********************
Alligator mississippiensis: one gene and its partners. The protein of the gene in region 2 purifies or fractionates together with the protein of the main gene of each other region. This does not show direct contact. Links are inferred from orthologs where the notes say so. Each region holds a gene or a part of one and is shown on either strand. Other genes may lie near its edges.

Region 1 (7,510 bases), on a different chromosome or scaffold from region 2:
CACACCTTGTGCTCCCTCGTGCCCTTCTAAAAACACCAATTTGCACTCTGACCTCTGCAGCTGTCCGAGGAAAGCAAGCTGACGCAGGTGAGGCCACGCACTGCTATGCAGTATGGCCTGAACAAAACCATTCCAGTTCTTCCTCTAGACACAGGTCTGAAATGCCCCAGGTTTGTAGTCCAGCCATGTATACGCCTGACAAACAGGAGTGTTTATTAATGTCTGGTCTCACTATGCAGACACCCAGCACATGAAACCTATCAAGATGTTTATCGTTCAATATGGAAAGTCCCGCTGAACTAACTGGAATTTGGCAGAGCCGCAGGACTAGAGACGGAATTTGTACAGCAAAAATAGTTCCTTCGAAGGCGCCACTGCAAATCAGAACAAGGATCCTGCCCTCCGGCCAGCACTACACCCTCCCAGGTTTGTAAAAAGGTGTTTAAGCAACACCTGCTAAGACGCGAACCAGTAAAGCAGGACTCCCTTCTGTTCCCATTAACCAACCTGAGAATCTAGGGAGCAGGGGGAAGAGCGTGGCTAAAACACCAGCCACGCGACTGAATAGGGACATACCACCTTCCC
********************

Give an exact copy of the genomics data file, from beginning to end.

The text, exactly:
Alligator mississippiensis: one gene and its partners. The protein of the gene in region 2 purifies or fractionates together with the protein of the main gene of each other region. This does not show direct contact. Links are inferred from orthologs where the notes say so. Each region holds a gene or a part of one and is shown on either strand. Other genes may lie near its edges.

Region 1 (7,510 bases), on a different chromosome or scaffold from region 2:
CACACCTTGTGCTCCCTCGTGCCCTTCTAAAAACACCAATTTGCACTCTGACCTCTGCAGCTGTCCGAGGAAAGCAAGCTGACGCAGGTGAGGCCACGCACTGCTATGCAGTATGGCCTGAACAAAACCATTCCAGTTCTTCCTCTAGACACAGGTCTGAAATGCCCCAGGTTTGTAGTCCAGCCATGTATACGCCTGACAAACAGGAGTGTTTATTAATGTCTGGTCTCACTATGCAGACACCCAGCACATGAAACCTATCAAGATGTTTATCGTTCAATATGGAAAGTCCCGCTGAACTAACTGGAATTTGGCAGAGCCGCAGGACTAGAGACGGAATTTGTACAGCAAAAATAGTTCCTTCGAAGGCGCCACTGCAAATCAGAACAAGGATCCTGCCCTCCGGCCAGCACTACACCCTCCCAGGTTTGTAAAAAGGTGTTTAAGCAACACCTGCTAAGACGCGAACCAGTAAAGCAGGACTCCCTTCTGTTCCCATTAACCAACCTGAGAATCTAGGGAGCAGGGGGAAGAGCGTGGCTAAAACACCAGCCACGCGACTGAATAGGGACATACCACCTTCCC